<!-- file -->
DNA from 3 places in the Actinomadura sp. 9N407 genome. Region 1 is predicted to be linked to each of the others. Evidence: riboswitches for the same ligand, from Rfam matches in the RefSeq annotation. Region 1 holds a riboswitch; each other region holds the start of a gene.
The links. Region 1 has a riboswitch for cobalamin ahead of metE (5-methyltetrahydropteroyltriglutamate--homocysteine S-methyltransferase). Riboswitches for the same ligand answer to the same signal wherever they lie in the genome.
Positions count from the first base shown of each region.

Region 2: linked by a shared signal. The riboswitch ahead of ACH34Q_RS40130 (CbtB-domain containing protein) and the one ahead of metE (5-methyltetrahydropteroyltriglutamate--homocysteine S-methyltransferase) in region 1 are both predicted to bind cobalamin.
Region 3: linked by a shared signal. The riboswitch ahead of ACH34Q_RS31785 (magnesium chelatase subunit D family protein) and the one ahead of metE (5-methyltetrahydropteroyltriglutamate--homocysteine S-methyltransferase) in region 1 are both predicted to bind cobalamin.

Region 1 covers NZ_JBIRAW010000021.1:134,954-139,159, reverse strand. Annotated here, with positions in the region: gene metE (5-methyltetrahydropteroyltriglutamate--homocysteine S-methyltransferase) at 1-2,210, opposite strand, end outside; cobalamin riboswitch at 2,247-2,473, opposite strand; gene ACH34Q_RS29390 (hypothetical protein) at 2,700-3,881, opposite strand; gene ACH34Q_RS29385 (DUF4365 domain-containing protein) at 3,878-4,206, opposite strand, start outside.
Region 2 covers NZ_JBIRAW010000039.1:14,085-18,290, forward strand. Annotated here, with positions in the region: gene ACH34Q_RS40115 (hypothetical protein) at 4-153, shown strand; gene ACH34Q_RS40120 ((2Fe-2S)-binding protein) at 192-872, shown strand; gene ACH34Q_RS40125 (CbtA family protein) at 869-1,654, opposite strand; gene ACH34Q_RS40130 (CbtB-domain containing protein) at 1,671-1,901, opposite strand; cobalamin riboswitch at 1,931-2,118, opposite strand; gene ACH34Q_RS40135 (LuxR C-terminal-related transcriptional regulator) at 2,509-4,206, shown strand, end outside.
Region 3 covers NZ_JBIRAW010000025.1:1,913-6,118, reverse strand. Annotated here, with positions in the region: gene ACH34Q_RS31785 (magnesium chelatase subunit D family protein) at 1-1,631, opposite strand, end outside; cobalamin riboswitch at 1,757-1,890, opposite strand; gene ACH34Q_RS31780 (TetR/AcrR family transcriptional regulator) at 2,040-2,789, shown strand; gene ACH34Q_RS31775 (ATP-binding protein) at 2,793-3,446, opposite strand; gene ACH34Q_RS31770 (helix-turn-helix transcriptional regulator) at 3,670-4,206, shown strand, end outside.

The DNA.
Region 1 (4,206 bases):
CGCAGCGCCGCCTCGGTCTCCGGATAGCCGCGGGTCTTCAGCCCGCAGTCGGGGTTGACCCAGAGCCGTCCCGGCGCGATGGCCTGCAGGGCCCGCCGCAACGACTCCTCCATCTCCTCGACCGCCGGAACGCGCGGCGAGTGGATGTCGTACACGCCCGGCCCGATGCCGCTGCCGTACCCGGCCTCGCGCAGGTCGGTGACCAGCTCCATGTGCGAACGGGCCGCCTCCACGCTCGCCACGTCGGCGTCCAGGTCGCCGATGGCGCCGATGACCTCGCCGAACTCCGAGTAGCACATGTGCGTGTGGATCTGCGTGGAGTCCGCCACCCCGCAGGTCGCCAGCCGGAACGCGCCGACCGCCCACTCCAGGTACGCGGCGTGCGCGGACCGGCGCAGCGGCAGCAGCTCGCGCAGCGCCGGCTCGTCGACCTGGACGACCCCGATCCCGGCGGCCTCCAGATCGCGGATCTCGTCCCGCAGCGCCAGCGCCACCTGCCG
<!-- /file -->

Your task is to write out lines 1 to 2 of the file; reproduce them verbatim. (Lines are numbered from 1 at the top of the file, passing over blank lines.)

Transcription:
DNA from 3 places in the Actinomadura sp. 9N407 genome. Region 1 is predicted to be linked to each of the others. Evidence: riboswitches for the same ligand, from Rfam matches in the RefSeq annotation. Region 1 holds a riboswitch; each other region holds the start of a gene.
The links. Region 1 has a riboswitch for cobalamin ahead of metE (5-methyltetrahydropteroyltriglutamate--homocysteine S-methyltransferase). Riboswitches for the same ligand answer to the same signal wherever they lie in the genome.